4 Paulinus founded St Peter’s School that same year – making it the third oldest school in the western world.
5 York Minster is the largest Gothic cathedral in northern Europe. Its Great East Window covers more than 2,000 square feet, making it the largest expanse of medieval glass in the world.
6 Special as the Great East Window is, it is a stained glass window in All Saints Church, North Street, that is truly unique. The Pricke Of Conscience window, above, which dates from 1425 and is the work of John Thornton, portrays the final 15 days to the end of the world. Individual panels show floods, earthquakes and fires – not unlike the scenarios imagined by doom-mongers today.
6 Shambles is regarded as the best-preserved medieval street in Europe. But Lady Row in Goodramgate is older. The white cottages date from 1320, making them the oldest example of overhanging architecture in England.
7 York’s Mansion House, built in 1729, is the only one outside the City of London that is lived in by the (Lord) Mayor during his or her term of office.
8 On August 25, 1804, York racecourse hosted the first know horserace to feature a female jockey competing against a male jockey when Alicia Meynell, riding Colonel Thornton’s Vingarella side-saddle, took on Captain William Flint, riding Thornville, over four miles.
9 Ripon is Britain’s oldest city. It was granted a charter by King Alfred The Great in 886.
10 At 9pm every night a ‘wakeman’, the Ripon Hornblower, above, blows a horn at the obelisk in the middle of the Market Square to ‘set the watch’, continuing a tradition that dates back 1,100 years. This is one of the oldest ceremonies still performed in England.
11 In 1723, Ripon racecourse hosted the first race for women riders. The race was won by the local MP’s wife, Mrs Aislabie.
12 Scarborough became England’s first seaside resort in 1626, when Elizabeth Farrow discovered a spring at the base of a cliff on the south beach and decided it had health-giving properties. Her claim was confirmed in 1660 by one Dr Wittie. The first bathing machines in England were introduced in Scarborough in 1735.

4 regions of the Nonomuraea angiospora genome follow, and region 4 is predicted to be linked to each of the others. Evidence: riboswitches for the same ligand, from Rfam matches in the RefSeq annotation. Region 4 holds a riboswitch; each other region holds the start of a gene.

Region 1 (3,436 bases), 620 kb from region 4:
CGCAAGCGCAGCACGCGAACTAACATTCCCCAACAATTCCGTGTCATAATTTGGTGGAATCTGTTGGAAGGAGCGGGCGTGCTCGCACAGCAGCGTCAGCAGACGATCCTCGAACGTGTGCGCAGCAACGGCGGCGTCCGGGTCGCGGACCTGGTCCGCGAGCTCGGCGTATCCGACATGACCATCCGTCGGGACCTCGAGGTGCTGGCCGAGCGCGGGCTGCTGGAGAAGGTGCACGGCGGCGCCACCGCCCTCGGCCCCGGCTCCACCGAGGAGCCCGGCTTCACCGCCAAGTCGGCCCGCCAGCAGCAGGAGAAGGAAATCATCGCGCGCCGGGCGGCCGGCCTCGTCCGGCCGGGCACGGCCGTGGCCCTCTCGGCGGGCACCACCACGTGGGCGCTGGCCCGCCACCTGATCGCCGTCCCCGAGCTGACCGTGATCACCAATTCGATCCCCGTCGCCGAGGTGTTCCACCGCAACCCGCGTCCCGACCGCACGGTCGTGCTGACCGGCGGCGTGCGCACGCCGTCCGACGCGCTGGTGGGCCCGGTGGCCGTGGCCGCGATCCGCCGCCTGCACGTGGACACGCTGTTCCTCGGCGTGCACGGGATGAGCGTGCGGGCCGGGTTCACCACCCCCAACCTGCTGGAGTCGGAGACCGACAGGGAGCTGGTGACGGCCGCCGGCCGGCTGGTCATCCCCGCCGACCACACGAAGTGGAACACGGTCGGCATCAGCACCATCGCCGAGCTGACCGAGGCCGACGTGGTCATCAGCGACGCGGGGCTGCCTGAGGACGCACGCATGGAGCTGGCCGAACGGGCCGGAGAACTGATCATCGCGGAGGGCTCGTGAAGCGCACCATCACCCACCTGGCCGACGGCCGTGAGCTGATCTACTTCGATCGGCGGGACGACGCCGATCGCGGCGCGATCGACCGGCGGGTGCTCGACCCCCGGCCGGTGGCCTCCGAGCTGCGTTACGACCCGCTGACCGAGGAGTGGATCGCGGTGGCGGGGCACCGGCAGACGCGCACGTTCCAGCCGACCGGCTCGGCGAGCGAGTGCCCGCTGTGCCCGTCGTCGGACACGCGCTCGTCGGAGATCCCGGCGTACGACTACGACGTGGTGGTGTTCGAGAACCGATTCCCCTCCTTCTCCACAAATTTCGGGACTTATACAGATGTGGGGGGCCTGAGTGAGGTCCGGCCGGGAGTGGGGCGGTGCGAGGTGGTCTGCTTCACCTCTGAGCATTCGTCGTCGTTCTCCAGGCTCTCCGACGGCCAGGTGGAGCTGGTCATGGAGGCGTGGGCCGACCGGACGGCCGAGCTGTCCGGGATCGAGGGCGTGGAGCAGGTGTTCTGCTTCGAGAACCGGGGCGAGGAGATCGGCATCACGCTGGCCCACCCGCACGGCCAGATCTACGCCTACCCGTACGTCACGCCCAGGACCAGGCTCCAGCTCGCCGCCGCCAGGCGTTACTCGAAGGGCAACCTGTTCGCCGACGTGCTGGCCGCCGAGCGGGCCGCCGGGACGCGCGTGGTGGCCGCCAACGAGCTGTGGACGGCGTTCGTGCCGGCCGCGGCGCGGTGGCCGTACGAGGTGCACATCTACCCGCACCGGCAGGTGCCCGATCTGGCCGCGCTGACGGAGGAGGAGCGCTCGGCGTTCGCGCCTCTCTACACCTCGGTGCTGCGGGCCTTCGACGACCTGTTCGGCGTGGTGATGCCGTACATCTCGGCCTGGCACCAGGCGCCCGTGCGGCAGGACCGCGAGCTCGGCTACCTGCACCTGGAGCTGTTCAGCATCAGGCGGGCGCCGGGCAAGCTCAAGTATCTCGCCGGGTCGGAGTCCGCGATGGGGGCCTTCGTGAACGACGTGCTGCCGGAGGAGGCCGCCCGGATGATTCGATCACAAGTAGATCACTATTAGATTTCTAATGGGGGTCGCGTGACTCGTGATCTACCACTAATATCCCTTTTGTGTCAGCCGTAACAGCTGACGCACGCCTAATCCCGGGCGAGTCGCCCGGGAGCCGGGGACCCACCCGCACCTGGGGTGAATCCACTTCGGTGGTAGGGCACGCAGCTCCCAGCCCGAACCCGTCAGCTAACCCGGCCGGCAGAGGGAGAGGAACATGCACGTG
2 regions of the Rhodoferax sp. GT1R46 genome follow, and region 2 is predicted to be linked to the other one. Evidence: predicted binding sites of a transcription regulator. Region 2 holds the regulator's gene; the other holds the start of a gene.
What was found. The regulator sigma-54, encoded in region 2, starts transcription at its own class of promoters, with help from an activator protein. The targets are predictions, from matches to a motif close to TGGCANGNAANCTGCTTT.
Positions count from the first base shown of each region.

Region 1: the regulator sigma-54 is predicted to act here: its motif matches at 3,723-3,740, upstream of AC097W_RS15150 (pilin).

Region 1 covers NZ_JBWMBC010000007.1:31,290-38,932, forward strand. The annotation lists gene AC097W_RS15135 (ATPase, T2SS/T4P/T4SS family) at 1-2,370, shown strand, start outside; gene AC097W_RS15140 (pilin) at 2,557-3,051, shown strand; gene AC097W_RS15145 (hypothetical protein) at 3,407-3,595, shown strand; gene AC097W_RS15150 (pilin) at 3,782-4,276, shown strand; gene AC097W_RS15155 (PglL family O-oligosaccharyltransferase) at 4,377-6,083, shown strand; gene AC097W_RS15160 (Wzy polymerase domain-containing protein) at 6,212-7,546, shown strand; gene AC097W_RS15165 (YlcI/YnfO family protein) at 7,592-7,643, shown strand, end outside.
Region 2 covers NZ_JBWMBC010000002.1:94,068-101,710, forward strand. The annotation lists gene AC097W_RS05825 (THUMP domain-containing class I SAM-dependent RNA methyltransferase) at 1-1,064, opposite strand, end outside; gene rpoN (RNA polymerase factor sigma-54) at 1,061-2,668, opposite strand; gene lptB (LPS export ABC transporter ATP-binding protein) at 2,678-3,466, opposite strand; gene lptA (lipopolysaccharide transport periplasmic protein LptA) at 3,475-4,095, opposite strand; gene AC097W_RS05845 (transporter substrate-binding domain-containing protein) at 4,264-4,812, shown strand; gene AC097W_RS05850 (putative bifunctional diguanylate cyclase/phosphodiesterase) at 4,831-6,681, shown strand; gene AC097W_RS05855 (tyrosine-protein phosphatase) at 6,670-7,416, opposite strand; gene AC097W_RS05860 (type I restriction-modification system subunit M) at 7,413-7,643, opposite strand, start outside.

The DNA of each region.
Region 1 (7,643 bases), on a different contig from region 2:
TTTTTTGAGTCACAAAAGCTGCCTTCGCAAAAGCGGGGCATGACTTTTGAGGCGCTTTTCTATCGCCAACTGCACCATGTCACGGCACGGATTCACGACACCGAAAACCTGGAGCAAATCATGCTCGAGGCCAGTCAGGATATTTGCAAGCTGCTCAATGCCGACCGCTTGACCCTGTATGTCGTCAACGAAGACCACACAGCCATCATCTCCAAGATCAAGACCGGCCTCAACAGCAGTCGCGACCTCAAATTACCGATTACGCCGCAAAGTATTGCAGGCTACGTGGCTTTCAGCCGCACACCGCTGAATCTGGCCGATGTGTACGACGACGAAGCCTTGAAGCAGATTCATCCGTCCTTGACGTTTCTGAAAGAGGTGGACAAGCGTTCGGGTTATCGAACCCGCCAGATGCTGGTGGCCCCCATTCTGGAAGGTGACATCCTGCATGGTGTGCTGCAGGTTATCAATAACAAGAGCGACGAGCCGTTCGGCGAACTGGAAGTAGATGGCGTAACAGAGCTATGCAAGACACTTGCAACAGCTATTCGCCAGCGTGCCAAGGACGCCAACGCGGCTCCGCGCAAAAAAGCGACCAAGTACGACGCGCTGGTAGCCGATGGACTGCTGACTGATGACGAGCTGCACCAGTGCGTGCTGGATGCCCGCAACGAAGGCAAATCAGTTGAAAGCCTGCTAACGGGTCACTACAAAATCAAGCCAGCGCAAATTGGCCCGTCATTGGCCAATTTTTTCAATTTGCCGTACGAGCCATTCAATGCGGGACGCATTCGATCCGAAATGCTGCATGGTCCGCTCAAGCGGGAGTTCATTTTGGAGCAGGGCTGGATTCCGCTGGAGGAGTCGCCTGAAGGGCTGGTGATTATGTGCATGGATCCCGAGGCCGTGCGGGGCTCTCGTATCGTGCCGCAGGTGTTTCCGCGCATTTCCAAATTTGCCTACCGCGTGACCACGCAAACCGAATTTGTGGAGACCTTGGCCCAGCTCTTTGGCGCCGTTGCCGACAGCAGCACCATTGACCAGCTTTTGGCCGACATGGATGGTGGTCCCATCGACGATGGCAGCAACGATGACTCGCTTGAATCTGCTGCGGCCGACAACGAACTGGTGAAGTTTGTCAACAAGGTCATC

13 In 1829, Scarborough opened the world’s first museum dedicated to geology, The Rotunda. It was only the second purpose-built museum in Britain, and was dedicated to the work of William Smith, the ‘father of geology’.
14 When it opened in 1867, Scarborough’s Grand Hotel was the largest purpose-built hotel in Europe, and one of the largest brick buildings in the world. It was designed around the theme of ‘time’, with 365 bedrooms, 52 chimneys and 12 floors. The top two floors had to be demolished in 1914 because of damage caused by the German High Fleet when Scarborough became the first town in England to be fired upon by the Germans.
15 Brompton, between Scarborough and Pickering, is where mankind’s greatest dream came true. Here is where man learned to fly. A modest brown brick building beside the main road was once the workshop of Sir George Cayley, the aviation pioneer and founder of aerodynamics. Here, in 1853, he designed the glider in which his coachman, John Appleby, became the first man to fly in a heavier-than-air craft. He took off from one side of Brompton Vale, crash-landed on the other side, and promptly told his master: “Sir George, I wish to give notice. I was hired to drive, not to fly!”
16 In 664, the first church synod was held at Whitby Abbey. It established the supremacy of the Roman Catholic Church in England, and fixed the date of Easter.
17 Caedmon, an uneducated Anglo-Saxon cowherd who tended cattle on the cliff-top pastures above Whitby Abbey during the abbacy of Hilda (AD 657-680), became the first English poet when he wrote his Song Of Creation, inspired by a dream.
18 On a visit in 1665 King James II, then Duke of York, is said to have described the East Yorkshire village of Londesborough as a ‘paradise on earth’. Some would argue it still is.
19 The tallest-ever Englishman is, naturally, a Yorkshireman. William Bradley (1787-1820) was born in Market Weighton, one of 13 children. By the age of 20, he was seven feet nine inches tall. He made appearances at fairs all over England, calling himself the Yorkshire Giant and charging people a shilling a time to shake his hand.
20 The white rabbit in Lewis Carroll’s Alice In Wonderland is said to be inspired by a stone rabbit carved above the door to the sacristy in St Mary’s Church, Beverley, by an unknown medieval craftsman.